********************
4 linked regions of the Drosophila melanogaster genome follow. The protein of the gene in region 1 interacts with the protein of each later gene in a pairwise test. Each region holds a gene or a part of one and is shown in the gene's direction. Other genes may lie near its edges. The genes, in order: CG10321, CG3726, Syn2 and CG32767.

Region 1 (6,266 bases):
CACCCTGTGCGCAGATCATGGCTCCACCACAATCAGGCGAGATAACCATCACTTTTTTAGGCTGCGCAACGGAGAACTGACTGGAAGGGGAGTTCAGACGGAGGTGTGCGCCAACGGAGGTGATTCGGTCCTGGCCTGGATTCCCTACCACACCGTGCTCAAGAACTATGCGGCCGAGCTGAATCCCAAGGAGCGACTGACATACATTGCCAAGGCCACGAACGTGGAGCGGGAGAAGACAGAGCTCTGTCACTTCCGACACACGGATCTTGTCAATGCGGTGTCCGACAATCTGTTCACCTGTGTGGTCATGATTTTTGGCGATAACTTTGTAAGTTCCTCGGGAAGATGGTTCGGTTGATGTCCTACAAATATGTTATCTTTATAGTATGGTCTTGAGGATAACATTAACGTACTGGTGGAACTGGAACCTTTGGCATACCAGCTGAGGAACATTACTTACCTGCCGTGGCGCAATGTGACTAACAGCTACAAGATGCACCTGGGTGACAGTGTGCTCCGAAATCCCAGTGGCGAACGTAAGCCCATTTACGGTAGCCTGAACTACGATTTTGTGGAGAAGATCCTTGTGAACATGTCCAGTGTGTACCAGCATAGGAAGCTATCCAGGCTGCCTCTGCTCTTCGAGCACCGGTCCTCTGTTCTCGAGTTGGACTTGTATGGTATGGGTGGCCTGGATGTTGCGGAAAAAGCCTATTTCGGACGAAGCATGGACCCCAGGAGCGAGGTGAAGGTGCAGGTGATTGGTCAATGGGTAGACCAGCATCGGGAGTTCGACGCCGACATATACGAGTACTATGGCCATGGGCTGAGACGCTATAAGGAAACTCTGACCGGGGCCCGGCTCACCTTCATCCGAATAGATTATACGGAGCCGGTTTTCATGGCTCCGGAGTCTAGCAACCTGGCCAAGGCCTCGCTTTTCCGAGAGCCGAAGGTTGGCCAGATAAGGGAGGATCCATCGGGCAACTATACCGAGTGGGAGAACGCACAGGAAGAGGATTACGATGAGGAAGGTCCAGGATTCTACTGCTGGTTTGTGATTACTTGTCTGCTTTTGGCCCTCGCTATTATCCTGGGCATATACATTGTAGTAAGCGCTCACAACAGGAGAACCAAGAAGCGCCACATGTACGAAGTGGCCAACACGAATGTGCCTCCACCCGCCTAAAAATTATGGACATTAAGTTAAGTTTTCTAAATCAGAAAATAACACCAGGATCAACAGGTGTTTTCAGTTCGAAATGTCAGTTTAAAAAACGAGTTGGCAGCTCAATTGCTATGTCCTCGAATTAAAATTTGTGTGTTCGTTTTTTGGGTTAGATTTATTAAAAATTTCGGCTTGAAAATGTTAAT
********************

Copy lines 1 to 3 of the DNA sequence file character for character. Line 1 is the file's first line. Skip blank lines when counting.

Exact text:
4 linked regions of the Drosophila melanogaster genome follow. The protein of the gene in region 1 interacts with the protein of each later gene in a pairwise test. Each region holds a gene or a part of one and is shown in the gene's direction. Other genes may lie near its edges. The genes, in order: CG10321, CG3726, Syn2 and CG32767.

Region 1 (6,266 bases):
CACCCTGTGCGCAGATCATGGCTCCACCACAATCAGGCGAGATAACCATCACTTTTTTAGGCTGCGCAACGGAGAACTGACTGGAAGGGGAGTTCAGACGGAGGTGTGCGCCAACGGAGGTGATTCGGTCCTGGCCTGGATTCCCTACCACACCGTGCTCAAGAACTATGCGGCCGAGCTGAATCCCAAGGAGCGACTGACATACATTGCCAAGGCCACGAACGTGGAGCGGGAGAAGACAGAGCTCTGTCACTTCCGACACACGGATCTTGTCAATGCGGTGTCCGACAATCTGTTCACCTGTGTGGTCATGATTTTTGGCGATAACTTTGTAAGTTCCTCGGGAAGATGGTTCGGTTGATGTCCTACAAATATGTTATCTTTATAGTATGGTCTTGAGGATAACATTAACGTACTGGTGGAACTGGAACCTTTGGCATACCAGCTGAGGAACATTACTTACCTGCCGTGGCGCAATGTGACTAACAGCTACAAGATGCACCTGGGTGACAGTGTGCTCCGAAATCCCAGTGGCGAACGTAAGCCCATTTACGGTAGCCTGAACTACGATTTTGTGGAGAAGATCCTTGTGAACATGTCCAGTGTGTACCAGCATAGGAAGCTATCCAGGCTGCCTCTGCTCTTCGAGCACCGGTCCTCTGTTCTCGAGTTGGACTTGTATGGTATGGGTGGCCTGGATGTTGCGGAAAAAGCCTATTTCGGACGAAGCATGGACCCCAGGAGCGAGGTGAAGGTGCAGGTGATTGGTCAATGGGTAGACCAGCATCGGGAGTTCGACGCCGACATATACGAGTACTATGGCCATGGGCTGAGACGCTATAAGGAAACTCTGACCGGGGCCCGGCTCACCTTCATCCGAATAGATTATACGGAGCCGGTTTTCATGGCTCCGGAGTCTAGCAACCTGGCCAAGGCCTCGCTTTTCCGAGAGCCGAAGGTTGGCCAGATAAGGGAGGATCCATCGGGCAACTATACCGAGTGGGAGAACGCACAGGAAGAGGATTACGATGAGGAAGGTCCAGGATTCTACTGCTGGTTTGTGATTACTTGTCTGCTTTTGGCCCTCGCTATTATCCTGGGCATATACATTGTAGTAAGCGCTCACAACAGGAGAACCAAGAAGCGCCACATGTACGAAGTGGCCAACACGAATGTGCCTCCACCCGCCTAAAAATTATGGACATTAAGTTAAGTTTTCTAAATCAGAAAATAACACCAGGATCAACAGGTGTTTTCAGTTCGAAATGTCAGTTTAAAAAACGAGTTGGCAGCTCAATTGCTATGTCCTCGAATTAAAATTTGTGTGTTCGTTTTTTGGGTTAGATTTATTAAAAATTTCGGCTTGAAAATGTTAAT